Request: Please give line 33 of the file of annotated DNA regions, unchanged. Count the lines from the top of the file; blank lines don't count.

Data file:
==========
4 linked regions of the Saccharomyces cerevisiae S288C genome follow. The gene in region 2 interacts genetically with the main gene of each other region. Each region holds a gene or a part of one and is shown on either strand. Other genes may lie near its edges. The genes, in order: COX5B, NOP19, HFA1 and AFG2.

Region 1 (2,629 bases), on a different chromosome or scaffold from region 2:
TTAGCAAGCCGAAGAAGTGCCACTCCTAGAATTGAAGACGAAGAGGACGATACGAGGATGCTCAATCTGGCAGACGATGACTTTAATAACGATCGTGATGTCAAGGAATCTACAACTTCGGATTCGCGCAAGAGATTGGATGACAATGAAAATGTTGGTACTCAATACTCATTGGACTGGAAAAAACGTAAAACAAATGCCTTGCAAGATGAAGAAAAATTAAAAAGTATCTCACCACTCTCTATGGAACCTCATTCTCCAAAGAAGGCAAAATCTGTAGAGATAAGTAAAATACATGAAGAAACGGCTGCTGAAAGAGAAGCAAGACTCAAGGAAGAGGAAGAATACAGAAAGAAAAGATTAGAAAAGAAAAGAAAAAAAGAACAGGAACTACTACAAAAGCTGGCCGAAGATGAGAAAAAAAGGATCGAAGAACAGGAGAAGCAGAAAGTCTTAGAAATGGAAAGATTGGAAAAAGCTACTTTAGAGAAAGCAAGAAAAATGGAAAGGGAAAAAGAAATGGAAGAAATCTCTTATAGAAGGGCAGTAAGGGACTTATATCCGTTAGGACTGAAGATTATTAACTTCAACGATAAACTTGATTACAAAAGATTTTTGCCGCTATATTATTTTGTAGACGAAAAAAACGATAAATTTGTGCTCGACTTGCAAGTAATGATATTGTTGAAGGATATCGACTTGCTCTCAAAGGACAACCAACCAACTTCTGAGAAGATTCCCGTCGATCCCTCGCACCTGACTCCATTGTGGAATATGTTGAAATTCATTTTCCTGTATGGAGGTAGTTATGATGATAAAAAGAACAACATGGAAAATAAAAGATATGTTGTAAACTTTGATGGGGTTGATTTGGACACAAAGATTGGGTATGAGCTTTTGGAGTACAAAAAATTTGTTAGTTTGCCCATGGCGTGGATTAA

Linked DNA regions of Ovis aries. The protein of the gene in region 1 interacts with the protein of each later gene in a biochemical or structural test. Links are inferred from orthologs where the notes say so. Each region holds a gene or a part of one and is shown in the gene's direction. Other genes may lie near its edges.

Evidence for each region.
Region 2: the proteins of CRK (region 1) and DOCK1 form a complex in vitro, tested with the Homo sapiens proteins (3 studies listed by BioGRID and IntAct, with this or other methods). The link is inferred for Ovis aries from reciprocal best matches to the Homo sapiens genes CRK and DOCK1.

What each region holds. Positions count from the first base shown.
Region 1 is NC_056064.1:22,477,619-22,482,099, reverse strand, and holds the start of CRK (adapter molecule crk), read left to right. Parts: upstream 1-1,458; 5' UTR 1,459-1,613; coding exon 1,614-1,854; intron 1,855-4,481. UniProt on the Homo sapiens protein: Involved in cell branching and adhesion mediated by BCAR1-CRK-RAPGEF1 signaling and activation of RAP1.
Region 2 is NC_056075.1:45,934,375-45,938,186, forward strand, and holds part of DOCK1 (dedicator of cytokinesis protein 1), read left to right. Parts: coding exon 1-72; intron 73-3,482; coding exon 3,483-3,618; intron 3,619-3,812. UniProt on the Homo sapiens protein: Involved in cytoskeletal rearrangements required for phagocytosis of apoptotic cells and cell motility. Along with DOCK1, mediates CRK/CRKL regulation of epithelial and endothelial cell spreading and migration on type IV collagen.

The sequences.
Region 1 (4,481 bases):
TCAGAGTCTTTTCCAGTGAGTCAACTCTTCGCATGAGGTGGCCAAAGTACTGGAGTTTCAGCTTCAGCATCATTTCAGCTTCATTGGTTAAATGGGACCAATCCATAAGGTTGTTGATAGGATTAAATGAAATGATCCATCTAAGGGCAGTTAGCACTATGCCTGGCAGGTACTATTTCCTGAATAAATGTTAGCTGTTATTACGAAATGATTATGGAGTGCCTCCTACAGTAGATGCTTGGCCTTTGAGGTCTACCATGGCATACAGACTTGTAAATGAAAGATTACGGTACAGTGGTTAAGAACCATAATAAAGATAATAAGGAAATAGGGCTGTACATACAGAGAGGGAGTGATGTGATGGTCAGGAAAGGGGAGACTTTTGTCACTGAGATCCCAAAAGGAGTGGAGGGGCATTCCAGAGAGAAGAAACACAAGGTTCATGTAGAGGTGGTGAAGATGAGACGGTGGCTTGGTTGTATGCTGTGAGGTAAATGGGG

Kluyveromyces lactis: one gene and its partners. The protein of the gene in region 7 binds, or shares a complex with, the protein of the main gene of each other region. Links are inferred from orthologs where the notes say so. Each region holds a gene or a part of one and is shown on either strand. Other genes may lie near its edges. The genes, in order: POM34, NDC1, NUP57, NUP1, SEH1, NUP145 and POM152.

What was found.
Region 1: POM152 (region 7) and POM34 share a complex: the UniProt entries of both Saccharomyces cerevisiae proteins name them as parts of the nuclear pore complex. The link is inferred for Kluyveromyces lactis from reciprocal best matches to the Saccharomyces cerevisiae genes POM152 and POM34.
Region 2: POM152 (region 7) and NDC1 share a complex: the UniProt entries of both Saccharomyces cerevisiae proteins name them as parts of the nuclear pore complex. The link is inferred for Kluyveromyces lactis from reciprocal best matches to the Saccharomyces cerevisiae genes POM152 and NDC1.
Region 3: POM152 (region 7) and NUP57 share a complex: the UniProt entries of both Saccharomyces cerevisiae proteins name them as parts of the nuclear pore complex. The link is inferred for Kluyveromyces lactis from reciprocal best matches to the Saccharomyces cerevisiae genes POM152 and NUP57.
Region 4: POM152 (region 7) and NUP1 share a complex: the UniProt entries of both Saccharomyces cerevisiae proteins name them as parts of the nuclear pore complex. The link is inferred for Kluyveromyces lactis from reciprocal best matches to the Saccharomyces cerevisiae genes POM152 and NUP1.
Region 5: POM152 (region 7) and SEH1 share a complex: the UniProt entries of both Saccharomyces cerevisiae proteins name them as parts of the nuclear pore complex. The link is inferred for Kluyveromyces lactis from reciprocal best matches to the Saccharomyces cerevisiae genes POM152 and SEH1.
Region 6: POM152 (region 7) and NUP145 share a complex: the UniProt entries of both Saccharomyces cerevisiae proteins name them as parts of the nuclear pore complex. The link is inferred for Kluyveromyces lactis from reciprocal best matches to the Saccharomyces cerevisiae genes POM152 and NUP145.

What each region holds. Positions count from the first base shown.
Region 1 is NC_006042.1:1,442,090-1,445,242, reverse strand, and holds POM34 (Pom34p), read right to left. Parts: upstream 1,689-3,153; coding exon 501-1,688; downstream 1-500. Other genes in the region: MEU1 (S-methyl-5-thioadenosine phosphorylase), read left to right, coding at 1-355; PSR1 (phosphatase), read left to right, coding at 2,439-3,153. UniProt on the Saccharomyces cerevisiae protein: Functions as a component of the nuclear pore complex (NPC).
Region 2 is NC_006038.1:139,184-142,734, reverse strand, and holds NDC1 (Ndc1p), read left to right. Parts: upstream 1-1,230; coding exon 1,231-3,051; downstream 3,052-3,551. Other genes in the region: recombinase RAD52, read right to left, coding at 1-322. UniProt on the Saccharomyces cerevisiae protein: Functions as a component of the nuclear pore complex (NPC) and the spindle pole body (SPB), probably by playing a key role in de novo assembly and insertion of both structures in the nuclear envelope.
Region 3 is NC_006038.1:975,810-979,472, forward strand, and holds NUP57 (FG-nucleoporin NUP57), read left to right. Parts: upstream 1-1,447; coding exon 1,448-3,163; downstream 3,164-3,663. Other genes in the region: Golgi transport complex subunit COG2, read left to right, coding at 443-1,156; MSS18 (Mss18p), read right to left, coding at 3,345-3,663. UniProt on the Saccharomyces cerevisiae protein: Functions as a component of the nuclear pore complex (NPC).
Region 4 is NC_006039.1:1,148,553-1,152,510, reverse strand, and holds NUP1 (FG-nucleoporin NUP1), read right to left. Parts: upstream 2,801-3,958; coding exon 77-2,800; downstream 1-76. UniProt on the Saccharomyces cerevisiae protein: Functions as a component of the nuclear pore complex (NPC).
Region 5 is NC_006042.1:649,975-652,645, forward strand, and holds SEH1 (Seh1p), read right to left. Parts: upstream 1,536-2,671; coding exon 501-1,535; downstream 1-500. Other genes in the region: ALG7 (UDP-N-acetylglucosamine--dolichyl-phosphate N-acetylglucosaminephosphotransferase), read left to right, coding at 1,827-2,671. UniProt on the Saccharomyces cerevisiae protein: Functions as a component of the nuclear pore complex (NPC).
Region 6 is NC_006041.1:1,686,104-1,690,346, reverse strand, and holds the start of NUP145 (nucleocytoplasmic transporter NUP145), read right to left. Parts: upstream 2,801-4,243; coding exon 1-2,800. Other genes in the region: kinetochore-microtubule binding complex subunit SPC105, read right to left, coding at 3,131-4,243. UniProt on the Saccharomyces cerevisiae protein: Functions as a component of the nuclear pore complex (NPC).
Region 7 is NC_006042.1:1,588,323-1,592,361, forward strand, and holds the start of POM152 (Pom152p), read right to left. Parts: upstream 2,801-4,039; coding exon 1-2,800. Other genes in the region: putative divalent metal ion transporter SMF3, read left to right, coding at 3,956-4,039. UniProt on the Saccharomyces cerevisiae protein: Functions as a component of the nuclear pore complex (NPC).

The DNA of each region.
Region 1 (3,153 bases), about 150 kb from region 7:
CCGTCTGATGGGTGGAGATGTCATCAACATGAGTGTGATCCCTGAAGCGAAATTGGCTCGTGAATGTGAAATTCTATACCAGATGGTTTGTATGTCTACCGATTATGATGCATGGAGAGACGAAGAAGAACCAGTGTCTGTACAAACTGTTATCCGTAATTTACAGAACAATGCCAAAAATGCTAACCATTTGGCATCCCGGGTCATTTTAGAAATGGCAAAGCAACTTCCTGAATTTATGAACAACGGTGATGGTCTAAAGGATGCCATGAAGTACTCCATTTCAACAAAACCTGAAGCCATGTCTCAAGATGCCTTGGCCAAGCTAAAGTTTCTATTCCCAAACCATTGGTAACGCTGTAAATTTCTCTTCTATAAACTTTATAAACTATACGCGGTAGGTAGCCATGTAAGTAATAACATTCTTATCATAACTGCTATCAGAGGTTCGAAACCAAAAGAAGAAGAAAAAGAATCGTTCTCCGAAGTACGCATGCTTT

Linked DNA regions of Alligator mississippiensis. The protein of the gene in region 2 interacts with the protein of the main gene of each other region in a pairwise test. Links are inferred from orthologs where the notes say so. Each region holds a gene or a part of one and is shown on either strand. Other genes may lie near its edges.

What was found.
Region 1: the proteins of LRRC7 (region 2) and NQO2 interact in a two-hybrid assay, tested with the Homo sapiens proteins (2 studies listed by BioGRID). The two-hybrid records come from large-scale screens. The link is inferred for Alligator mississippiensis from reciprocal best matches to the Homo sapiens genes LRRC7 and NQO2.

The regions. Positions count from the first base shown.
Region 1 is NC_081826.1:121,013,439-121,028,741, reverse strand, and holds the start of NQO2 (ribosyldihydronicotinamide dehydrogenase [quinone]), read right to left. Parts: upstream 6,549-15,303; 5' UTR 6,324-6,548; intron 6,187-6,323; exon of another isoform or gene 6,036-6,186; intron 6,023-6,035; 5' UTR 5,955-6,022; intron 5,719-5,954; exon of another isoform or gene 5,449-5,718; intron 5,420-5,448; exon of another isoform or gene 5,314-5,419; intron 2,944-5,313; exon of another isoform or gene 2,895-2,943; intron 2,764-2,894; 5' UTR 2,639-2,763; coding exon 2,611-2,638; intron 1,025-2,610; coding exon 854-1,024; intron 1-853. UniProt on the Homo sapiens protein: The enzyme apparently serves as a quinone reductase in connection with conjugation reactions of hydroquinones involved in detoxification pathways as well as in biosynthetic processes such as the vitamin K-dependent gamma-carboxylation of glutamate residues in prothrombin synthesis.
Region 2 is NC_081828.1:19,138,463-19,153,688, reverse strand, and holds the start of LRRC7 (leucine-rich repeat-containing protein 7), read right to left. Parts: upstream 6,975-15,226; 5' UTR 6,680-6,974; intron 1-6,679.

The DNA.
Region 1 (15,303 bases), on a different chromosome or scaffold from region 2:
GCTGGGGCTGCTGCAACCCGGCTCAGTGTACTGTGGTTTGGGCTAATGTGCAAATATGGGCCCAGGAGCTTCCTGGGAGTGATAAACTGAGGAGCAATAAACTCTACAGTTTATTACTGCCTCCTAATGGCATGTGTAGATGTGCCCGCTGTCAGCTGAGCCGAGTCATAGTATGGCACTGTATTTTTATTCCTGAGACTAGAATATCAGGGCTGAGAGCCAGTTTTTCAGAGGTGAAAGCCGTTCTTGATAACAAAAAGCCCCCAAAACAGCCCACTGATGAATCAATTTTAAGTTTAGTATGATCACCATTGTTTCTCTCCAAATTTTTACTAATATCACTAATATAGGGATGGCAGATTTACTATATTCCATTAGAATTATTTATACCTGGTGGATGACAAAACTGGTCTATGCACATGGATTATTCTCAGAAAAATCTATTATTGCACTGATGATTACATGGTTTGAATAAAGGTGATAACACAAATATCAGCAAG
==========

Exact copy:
What was found.